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Marketing to Hispanics: A Strategic Approach to Assessing and Planning Your Initiative Hardcover – March 1, 2006

4.7 out of 5 stars 4 ratings

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From the Author

The Culprits at the Heart of an Under-Performing Hispanic Market Strategy 
If you've got a Hispanic strategy that hasn't managed to get off the ground, is evolving ever so slowly or is going nowhere fast, don't give up on it. The market is robust. Instead, consider the three most common culprits: Commitment, Competency, Capability and Compensation. 
The Hispanic marketing community is abuzz about the 2010 Census numbers and the double and triple digit growth seen in states for which Census data is already available. You've heard the rhetoric before: Corporate America is missing the boat by not waking up to the Hispanic market opportunity. The argument is the same as it's always been: the market is huge, the market is growing faster than the non-Hispanic market and the market will cease to be a minority in our life time. Pundits are already trying to leverage Census numbers to grow media budgets and all the while, many marketers are "tuned to another channel."

Walking the Talk
Why? Because in the scheme of things, if a company CEO hasn't called out the Hispanic market as a strategic growth driver and hasn't committed to optimize his organization to make it competent and capable to execute against this growth driver and has tied rewards systems to its success, it might as well be Charlie Brown's teacher talking. Everyone just hears the same noise (read: lip service) and goes about managing the business priorities they're being rewarded to grow.

So how do Commitment, Competency and Capabilities impact the degree of interest, momentum, financial support and sustainability of a Hispanic Market Strategy within an organization?  

Commitment means that, upon a CEO's communication to his organization, the Hispanic market is a critical business driver for the company. Key leadership is given a directive to mobilize the organization, to conduct its due diligence and to understand the market's situation vis-à-vis the company's business model and current state.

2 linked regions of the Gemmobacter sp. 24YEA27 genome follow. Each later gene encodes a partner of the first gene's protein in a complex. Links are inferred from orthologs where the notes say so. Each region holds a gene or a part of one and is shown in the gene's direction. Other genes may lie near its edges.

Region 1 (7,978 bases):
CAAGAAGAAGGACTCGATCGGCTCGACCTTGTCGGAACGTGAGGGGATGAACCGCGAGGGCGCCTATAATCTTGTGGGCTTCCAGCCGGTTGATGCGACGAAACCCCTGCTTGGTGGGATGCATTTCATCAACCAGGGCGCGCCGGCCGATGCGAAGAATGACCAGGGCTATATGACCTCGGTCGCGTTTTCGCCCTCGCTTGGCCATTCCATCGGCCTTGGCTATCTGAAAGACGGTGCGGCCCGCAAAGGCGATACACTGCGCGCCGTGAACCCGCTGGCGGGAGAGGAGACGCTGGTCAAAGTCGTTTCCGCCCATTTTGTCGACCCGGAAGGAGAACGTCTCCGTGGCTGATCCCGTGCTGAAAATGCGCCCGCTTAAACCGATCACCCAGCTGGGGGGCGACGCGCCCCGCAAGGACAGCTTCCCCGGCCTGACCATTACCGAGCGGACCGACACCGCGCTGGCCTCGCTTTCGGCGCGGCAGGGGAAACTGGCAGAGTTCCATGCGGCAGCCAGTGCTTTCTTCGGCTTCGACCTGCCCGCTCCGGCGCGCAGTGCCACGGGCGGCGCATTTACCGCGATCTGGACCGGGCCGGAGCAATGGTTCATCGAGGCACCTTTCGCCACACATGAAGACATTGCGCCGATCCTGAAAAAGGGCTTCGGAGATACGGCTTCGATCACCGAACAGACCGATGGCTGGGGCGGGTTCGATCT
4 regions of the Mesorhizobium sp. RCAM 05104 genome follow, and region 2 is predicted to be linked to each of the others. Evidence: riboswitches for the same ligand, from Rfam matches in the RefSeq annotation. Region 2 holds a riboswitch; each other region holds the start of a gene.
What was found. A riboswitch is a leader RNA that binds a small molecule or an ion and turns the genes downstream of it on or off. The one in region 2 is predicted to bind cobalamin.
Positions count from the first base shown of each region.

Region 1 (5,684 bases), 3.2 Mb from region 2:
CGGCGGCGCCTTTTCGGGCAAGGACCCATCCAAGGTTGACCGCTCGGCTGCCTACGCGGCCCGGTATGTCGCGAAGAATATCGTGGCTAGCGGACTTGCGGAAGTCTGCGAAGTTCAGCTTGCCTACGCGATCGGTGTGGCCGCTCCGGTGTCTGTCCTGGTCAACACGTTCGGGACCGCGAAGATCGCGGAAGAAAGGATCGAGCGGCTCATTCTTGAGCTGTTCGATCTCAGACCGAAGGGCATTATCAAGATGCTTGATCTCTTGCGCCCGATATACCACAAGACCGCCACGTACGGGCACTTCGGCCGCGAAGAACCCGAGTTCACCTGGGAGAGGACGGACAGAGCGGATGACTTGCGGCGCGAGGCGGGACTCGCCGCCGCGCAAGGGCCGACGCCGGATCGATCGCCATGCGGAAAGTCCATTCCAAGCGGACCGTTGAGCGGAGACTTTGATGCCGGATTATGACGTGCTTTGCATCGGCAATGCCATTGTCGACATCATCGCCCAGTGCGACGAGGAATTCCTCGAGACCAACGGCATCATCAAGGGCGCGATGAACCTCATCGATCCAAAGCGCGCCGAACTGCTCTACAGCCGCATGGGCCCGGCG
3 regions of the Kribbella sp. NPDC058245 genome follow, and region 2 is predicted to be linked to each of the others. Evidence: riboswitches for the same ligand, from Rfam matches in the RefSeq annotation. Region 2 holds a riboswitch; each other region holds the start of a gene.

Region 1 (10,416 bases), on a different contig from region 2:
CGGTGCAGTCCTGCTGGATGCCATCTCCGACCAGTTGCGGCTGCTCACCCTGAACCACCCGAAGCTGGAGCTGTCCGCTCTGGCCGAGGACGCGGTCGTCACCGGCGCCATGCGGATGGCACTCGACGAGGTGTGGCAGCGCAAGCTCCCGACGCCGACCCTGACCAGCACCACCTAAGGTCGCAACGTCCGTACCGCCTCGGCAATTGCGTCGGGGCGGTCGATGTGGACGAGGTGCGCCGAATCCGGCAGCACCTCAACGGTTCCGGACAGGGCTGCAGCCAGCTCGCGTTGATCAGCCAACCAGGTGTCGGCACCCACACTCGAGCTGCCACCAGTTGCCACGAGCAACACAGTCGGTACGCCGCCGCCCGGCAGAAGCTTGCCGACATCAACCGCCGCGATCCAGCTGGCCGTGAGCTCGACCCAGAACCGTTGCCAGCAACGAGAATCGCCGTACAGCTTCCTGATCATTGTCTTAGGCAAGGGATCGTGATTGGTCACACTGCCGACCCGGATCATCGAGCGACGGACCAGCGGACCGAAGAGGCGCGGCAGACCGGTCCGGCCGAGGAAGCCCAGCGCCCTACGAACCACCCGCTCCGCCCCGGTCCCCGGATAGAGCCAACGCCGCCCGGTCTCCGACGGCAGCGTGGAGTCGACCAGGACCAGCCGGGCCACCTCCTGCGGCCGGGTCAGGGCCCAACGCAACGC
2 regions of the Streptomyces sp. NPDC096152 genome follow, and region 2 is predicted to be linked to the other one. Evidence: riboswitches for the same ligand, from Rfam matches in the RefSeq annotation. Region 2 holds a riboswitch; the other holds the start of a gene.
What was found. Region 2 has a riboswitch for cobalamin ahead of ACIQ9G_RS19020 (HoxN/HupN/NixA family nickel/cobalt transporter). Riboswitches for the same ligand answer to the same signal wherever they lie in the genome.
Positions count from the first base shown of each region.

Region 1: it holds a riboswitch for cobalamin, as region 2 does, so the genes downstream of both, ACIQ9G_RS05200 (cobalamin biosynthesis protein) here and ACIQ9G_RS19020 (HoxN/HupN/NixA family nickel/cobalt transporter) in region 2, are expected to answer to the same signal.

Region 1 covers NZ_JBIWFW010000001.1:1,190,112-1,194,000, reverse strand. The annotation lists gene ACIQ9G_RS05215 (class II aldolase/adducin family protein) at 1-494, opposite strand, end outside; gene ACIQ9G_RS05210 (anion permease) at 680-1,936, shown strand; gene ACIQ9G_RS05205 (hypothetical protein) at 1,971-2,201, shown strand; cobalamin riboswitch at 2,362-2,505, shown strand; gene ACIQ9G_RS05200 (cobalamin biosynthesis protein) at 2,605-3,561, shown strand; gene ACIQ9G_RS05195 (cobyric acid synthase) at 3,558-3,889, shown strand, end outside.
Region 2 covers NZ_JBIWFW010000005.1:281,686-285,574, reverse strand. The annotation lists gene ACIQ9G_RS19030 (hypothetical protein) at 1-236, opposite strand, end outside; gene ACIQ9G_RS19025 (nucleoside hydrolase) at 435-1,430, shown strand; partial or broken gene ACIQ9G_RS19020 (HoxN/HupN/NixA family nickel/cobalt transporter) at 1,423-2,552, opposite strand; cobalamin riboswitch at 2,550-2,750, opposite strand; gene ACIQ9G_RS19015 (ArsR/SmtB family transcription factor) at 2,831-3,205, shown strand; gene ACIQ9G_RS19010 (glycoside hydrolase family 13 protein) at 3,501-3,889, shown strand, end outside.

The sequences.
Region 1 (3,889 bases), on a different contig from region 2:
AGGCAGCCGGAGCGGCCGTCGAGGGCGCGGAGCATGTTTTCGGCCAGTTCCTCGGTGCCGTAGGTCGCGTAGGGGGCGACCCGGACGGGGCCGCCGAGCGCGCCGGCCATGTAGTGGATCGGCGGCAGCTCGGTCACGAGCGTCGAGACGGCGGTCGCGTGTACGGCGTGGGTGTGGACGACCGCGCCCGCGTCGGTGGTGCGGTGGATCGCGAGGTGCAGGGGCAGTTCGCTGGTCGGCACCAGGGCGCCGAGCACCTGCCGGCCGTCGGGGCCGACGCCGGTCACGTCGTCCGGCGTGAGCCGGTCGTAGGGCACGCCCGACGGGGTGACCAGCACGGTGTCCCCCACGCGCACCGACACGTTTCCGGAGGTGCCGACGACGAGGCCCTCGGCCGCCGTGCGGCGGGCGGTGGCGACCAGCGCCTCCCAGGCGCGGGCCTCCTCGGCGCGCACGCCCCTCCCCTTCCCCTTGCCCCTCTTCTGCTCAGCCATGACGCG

Competency means that all areas of the organization responsible for delivering value to the company's consumer targets participate in the due diligence such that each area leader acquires a deep understanding of market requirements and what that means in terms of adjustments to each area during the planning, implementation and on-going management phases. 

Capability means that each area leader understands the implications of existing area shortcomings, understands the necessary organizational and infrastructure interdependencies to deliver against this consumer base and can recommend and implement the necessary processes, headcount and or infrastructure resources.

Compensation means that each area leader's compensation and rewards are tied to Hispanic strategy success outcomes.

Clear Priorities Lead to Action
We know it's possible. We see companies do this every day. They do it when leadership wants to win against a host of business growth trends including outsourcing, green, technology, social media, health, organic/fresh or private label. No one has to beat them over the head with the size of the segments, with how they're missing the boat, or with how much they're under-spending against these opportunities.  

When companies address a market opportunity as if their survival depends on it, they make the commitment at very high levels. They conduct the necessary due diligence, they build the necessary knowledge and skill sets among key leadership and areas, and they synergistically create and enable an organization that is capable of winning in a given market space - the right spend is not even an issue.

About the Author

Terry J. Soto, president and CEO of About Marketing Solutions, Inc., is a well-respected voice in multicultural strategy consulting.  Her expertise spans a broad range of industries, including food and beverage, food service, retail, financial services, healthcare, technology. and entertainment. Among numerous white papers on ethnic strategy, she was recently lead author of the ground-breaking industry report Grow with America—Best Practices in Ethnic Marketing and Merchandising. In addition to consulting to Fortune 500 companies on entry strategies into multicultural markets, she is a frequent conference speaker, a key resource to industry publications, and is a regular contributor to A native of Guayaquil, Ecuador, Soto grew up in Los Angeles, California.  She holds an MBA from the Graziadio School of Business and Management at Pepperdine University.

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